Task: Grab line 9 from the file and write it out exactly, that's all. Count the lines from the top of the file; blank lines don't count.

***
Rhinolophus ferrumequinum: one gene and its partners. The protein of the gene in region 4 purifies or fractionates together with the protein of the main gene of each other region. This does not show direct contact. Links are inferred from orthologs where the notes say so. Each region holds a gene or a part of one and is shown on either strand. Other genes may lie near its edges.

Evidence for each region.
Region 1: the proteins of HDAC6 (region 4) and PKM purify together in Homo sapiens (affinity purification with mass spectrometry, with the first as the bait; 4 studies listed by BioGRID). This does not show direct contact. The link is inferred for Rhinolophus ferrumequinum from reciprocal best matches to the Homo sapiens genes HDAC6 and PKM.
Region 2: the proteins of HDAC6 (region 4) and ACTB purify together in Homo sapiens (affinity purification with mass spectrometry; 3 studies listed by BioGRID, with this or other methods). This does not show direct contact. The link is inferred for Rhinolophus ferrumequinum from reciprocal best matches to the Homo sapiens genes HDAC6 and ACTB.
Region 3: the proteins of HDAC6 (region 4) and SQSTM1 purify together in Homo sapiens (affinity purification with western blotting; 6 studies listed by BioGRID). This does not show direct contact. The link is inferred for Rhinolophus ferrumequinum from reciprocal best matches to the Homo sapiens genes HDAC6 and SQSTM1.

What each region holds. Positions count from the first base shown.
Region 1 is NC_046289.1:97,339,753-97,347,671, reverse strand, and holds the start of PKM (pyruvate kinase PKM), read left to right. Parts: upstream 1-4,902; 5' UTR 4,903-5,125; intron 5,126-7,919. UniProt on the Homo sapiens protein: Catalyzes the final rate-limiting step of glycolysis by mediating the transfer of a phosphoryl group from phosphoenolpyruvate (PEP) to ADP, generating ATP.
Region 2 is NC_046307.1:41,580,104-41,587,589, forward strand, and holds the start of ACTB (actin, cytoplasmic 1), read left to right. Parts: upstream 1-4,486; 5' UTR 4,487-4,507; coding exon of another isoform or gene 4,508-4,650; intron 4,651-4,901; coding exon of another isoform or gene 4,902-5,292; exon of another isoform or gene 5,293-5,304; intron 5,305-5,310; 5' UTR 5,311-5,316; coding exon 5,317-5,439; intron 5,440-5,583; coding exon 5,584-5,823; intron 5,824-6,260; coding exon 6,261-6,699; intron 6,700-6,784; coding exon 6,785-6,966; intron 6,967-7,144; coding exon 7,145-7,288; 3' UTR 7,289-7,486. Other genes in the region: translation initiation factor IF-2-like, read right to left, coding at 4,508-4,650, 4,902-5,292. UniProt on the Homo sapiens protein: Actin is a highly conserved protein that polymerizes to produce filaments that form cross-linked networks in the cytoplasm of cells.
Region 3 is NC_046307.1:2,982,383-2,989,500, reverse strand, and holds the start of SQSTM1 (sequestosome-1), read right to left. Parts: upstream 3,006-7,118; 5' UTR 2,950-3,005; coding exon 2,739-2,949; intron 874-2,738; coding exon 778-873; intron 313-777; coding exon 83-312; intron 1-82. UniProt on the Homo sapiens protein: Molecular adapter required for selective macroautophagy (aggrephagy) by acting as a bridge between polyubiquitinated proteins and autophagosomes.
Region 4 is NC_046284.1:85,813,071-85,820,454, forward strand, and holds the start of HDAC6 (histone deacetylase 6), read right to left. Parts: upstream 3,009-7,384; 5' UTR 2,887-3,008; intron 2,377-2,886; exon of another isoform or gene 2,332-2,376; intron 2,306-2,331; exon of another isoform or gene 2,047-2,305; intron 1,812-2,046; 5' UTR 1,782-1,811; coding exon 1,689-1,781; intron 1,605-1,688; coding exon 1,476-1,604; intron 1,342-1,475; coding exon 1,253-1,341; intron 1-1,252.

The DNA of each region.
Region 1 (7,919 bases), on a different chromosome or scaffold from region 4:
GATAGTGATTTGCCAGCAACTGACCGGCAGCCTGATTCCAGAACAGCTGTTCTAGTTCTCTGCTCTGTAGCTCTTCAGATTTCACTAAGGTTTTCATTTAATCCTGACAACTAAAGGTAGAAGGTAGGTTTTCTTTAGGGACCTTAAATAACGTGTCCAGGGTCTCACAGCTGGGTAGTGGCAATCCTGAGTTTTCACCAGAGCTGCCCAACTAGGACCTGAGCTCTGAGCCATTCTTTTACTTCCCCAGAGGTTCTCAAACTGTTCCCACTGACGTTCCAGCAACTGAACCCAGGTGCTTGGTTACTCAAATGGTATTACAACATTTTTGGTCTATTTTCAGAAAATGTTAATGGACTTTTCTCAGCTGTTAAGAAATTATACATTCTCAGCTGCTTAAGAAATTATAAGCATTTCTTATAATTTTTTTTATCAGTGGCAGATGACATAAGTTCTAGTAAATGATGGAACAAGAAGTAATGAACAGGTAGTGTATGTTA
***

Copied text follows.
Region 3 is NC_046307.1:2,982,383-2,989,500, reverse strand, and holds the start of SQSTM1 (sequestosome-1), read right to left. Parts: upstream 3,006-7,118; 5' UTR 2,950-3,005; coding exon 2,739-2,949; intron 874-2,738; coding exon 778-873; intron 313-777; coding exon 83-312; intron 1-82. UniProt on the Homo sapiens protein: Molecular adapter required for selective macroautophagy (aggrephagy) by acting as a bridge between polyubiquitinated proteins and autophagosomes.